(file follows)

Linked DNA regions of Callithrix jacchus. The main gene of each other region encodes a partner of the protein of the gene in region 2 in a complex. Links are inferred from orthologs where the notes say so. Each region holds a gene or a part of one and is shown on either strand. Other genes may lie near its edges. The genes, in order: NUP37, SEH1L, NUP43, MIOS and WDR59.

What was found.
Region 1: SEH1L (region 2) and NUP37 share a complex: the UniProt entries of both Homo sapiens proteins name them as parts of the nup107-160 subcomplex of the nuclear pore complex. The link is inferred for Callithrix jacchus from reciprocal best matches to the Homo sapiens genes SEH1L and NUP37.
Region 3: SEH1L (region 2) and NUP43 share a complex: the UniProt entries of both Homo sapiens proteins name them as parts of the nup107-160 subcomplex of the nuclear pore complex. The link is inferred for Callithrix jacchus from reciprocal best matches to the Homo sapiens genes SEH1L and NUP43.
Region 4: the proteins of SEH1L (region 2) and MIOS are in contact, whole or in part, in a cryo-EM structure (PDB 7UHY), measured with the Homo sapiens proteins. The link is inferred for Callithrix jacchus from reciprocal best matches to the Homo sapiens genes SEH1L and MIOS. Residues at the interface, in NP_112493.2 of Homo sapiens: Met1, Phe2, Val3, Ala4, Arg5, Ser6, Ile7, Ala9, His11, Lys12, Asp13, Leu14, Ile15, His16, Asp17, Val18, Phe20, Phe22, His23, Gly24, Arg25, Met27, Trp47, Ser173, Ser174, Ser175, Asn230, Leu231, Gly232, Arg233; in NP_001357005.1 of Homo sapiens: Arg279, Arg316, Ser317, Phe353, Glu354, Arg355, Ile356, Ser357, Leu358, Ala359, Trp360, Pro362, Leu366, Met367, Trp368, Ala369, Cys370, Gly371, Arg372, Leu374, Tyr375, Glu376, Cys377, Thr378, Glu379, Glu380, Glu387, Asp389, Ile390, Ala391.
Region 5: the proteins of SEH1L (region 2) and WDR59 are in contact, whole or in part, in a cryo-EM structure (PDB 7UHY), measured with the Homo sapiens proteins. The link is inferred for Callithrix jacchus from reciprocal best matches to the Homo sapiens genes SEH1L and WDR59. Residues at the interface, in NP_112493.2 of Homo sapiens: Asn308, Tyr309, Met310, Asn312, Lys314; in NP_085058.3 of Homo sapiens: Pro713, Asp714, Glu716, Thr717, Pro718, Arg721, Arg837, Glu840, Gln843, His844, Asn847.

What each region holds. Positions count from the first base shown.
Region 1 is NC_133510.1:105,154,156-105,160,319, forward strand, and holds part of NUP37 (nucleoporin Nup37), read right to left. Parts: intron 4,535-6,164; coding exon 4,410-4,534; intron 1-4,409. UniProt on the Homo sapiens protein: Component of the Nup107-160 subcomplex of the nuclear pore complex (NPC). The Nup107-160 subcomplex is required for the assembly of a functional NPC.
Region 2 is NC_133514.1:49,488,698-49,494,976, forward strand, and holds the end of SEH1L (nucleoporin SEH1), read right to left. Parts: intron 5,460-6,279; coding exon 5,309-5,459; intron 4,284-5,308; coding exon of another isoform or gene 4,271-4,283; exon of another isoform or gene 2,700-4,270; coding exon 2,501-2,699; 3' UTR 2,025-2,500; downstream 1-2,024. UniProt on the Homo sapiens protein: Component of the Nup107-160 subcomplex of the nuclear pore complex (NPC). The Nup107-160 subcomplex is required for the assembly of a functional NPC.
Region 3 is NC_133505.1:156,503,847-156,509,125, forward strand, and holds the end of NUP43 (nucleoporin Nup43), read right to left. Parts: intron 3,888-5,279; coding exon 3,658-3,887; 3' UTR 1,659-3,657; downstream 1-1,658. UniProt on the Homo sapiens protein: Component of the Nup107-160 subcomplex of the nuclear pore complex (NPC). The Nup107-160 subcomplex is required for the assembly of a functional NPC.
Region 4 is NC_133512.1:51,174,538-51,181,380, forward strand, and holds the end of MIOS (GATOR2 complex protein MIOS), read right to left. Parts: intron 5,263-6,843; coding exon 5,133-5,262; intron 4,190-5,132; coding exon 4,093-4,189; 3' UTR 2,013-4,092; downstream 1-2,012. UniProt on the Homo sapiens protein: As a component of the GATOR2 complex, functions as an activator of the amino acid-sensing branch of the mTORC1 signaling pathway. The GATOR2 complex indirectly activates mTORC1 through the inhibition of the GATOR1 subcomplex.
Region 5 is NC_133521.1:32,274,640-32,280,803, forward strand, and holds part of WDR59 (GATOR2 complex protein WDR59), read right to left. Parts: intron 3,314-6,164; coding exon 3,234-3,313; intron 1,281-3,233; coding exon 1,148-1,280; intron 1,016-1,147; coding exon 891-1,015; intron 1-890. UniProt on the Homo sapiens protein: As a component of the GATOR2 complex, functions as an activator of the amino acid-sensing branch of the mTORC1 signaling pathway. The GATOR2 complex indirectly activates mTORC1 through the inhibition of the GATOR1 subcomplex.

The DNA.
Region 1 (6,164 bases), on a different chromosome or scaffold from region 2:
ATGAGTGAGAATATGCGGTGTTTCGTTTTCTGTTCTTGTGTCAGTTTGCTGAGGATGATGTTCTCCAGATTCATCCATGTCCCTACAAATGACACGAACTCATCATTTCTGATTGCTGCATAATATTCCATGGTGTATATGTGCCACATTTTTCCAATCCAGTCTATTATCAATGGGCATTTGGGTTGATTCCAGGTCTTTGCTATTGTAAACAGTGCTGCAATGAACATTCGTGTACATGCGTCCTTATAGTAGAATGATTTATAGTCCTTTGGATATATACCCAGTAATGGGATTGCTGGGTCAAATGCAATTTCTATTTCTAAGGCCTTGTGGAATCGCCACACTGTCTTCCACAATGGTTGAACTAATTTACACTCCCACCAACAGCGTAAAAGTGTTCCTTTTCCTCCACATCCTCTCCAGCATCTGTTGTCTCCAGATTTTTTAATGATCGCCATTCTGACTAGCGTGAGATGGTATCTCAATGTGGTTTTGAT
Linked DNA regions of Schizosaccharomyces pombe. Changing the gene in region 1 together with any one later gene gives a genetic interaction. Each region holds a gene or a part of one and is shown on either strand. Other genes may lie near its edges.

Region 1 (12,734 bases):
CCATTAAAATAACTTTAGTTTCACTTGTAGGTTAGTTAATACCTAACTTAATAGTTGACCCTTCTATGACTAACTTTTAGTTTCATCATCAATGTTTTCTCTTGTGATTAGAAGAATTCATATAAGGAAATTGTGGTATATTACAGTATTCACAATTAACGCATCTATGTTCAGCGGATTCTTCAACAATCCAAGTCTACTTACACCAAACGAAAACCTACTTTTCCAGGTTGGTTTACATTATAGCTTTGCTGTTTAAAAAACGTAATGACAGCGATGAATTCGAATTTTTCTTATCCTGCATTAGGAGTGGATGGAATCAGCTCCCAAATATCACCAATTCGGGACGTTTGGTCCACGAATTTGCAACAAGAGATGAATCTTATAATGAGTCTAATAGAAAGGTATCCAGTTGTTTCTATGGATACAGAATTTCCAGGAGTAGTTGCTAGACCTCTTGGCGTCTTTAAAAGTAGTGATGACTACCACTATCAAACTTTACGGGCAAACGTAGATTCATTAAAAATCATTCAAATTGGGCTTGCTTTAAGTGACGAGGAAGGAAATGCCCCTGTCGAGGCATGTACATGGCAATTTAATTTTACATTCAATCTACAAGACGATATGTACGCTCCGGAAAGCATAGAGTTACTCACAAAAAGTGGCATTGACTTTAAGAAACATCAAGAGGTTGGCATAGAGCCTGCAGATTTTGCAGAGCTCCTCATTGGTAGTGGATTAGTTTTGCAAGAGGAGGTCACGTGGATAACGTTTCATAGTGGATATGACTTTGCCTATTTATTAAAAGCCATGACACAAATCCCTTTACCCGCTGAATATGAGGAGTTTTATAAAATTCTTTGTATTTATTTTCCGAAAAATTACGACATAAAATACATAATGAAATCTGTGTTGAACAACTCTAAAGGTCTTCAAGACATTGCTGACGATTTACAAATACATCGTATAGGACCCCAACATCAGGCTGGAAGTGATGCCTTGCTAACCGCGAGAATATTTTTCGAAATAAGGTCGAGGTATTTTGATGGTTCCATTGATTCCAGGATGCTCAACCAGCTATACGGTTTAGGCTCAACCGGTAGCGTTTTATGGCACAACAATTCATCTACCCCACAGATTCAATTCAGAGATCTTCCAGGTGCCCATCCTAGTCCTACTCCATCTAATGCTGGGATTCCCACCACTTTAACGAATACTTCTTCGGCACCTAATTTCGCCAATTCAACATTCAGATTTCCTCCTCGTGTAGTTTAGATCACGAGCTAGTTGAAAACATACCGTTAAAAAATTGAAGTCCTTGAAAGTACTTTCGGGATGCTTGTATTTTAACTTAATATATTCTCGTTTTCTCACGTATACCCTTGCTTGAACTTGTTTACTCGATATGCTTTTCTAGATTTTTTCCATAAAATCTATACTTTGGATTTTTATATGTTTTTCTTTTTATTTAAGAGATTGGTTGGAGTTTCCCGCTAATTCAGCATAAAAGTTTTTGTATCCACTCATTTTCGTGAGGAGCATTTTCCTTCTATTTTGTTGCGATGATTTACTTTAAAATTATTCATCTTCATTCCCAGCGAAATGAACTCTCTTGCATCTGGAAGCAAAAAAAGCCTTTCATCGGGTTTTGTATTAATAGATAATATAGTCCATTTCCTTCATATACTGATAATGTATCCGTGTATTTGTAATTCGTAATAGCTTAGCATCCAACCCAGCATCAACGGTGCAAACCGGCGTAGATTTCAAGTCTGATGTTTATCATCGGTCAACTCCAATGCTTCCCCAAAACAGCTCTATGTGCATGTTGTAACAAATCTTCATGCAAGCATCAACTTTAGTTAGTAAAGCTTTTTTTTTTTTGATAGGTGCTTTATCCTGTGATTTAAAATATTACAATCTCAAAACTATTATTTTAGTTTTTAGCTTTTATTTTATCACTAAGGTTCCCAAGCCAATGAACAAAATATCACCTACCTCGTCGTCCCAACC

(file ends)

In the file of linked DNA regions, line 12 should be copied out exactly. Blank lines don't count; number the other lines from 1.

Region 5 is NC_133521.1:32,274,640-32,280,803, forward strand, and holds part of WDR59 (GATOR2 complex protein WDR59), read right to left. Parts: intron 3,314-6,164; coding exon 3,234-3,313; intron 1,281-3,233; coding exon 1,148-1,280; intron 1,016-1,147; coding exon 891-1,015; intron 1-890. UniProt on the Homo sapiens protein: As a component of the GATOR2 complex, functions as an activator of the amino acid-sensing branch of the mTORC1 signaling pathway. The GATOR2 complex indirectly activates mTORC1 through the inhibition of the GATOR1 subcomplex.